[R] how to invert the matrix with quite small eigenvalues

Thomas Lumley tlumley at u.washington.edu
Mon May 30 18:24:43 CEST 2005

On Mon, 30 May 2005, huang min wrote:>
> My intention is to invert the covariance matrix to perform some
> algorithm which is common in the estimating equations like GEE.

In that case there is no benefit in being able to invert very extreme 
covariance matrices. The asymptotic approximations to the distribution of 
regression coefficients will break down really badly with such extreme 
working covariance matrices.

I think in a case like this you should either
1) report an error and stop
2) shrink the covariance matrix towards a diagonal one, eg increase the 
diagonal entries until the condition number becomes reasonable.
3) Use a one-step estimator from the independence working model (which is 
asymptotically equivalent to the full solution and better behaved).

Remember that in GEE the matrix V^{-1} is just a set of weights, chosen to 
get good efficiency.   Your matrix solve(a) is not a good set of weights.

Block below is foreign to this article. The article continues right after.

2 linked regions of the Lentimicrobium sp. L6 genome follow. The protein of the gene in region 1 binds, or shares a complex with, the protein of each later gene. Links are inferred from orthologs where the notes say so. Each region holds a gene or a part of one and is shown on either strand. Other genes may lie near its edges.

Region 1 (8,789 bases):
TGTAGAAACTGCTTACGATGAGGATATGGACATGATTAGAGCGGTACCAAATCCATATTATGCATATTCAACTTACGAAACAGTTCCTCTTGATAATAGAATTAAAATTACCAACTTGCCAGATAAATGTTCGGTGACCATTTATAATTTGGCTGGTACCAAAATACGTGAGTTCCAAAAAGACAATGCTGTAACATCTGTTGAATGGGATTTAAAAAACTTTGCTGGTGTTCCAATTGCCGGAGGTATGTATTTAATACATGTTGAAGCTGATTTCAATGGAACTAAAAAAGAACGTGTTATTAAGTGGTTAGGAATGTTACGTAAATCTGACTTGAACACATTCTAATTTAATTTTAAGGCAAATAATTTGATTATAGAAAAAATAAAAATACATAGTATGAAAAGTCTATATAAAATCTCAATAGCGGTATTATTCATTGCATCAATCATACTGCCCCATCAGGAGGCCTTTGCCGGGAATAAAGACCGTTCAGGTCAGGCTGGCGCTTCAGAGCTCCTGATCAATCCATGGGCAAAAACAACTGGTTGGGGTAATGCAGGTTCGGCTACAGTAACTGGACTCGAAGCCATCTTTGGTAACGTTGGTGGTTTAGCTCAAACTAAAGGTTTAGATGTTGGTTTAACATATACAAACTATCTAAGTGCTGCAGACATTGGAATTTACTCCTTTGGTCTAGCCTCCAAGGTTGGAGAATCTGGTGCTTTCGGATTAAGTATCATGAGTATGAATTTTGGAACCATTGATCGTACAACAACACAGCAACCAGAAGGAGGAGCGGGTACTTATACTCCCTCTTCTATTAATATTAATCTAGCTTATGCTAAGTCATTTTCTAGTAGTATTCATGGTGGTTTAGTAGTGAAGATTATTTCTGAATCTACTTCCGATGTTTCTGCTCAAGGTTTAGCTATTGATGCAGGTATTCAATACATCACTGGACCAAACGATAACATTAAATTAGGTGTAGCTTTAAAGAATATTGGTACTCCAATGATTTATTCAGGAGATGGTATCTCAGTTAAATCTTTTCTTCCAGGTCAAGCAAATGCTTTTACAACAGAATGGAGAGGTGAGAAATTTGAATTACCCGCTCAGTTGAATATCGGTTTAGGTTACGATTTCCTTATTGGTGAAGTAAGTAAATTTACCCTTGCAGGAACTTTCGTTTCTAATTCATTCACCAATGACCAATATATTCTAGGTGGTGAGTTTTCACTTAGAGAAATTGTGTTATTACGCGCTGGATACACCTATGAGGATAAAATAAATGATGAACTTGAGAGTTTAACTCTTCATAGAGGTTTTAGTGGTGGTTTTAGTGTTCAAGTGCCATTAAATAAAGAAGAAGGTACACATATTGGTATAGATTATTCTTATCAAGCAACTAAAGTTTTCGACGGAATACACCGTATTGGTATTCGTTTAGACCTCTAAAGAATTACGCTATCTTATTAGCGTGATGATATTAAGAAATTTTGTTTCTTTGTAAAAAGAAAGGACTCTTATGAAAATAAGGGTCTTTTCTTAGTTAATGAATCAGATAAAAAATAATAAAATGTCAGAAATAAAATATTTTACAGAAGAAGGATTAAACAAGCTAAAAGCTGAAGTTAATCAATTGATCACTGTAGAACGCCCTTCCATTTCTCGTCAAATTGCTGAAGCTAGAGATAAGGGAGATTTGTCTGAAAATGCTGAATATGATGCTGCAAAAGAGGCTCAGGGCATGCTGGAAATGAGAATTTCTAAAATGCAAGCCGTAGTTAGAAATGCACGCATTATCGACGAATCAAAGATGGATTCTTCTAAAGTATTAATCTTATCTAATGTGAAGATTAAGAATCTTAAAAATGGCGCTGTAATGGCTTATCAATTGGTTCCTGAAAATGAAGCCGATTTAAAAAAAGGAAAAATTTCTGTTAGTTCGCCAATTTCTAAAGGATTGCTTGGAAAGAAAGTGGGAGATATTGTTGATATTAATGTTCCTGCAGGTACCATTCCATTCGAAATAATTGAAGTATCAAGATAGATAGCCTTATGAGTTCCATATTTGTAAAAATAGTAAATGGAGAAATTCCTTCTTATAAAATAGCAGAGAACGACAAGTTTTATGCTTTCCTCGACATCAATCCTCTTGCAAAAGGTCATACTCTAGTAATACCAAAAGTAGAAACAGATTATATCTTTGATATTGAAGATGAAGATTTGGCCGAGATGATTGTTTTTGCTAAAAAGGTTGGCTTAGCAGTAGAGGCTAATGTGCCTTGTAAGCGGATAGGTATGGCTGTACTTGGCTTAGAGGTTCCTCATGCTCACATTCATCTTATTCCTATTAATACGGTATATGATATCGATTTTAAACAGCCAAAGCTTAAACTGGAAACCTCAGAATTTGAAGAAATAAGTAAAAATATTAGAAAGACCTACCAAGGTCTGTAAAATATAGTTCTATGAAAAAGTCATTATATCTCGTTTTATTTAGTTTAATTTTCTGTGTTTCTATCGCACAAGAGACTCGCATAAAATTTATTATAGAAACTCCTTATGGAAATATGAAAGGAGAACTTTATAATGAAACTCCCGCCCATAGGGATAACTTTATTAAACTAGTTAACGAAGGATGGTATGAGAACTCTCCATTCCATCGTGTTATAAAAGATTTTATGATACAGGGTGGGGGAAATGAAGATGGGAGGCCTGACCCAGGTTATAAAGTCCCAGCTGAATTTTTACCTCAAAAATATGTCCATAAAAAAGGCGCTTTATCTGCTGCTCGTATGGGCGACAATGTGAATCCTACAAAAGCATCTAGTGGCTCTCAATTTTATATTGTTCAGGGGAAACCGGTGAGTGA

I think in an earlier thread on this topic Brian Ripley recommended using 
the singular value decomposition if you really have to compute something 
like D^TV^{-1}D.  In your example this still isn't good enough.

> Another strange point is that my friend use the LU decomposition in
> Fortran to solve the inverse matrix of aa for me. He used double
> precision of course, otherwise no inverse matrix in Fortran too. He
> show that the product of the two matrix is almost identity(The biggest
> off-digonal element is about 1e-8). I copy his inverse matrix(with 31
> digits!) to R and read in aa I sent to him(16 digits). The product is
> also not an identity matrix. It is fairly strange! Any suggestion?

It isn't that strange.  The system is computationally singular, meaning 
that you should expect to get different answers with apparently similar 
computations on different systems.

Also remember that what you care about for GEE is the result of 
solve(a,y-mu), rather than solve(a,a). Getting one of these right is no 
guarantee of getting the other one right.

If you really had to work with this matrix in double precision you would 
need to track very carefully the error bounds on all your computations, 
which would be very difficult.  Fortunately this is almost never necessary 
in statistics, and I don't think it's necessary in your case.

A good habit to get into when you aren't tracking error bounds carefully 
is to think of the last couple of digits of the result of any calculation 
as random.


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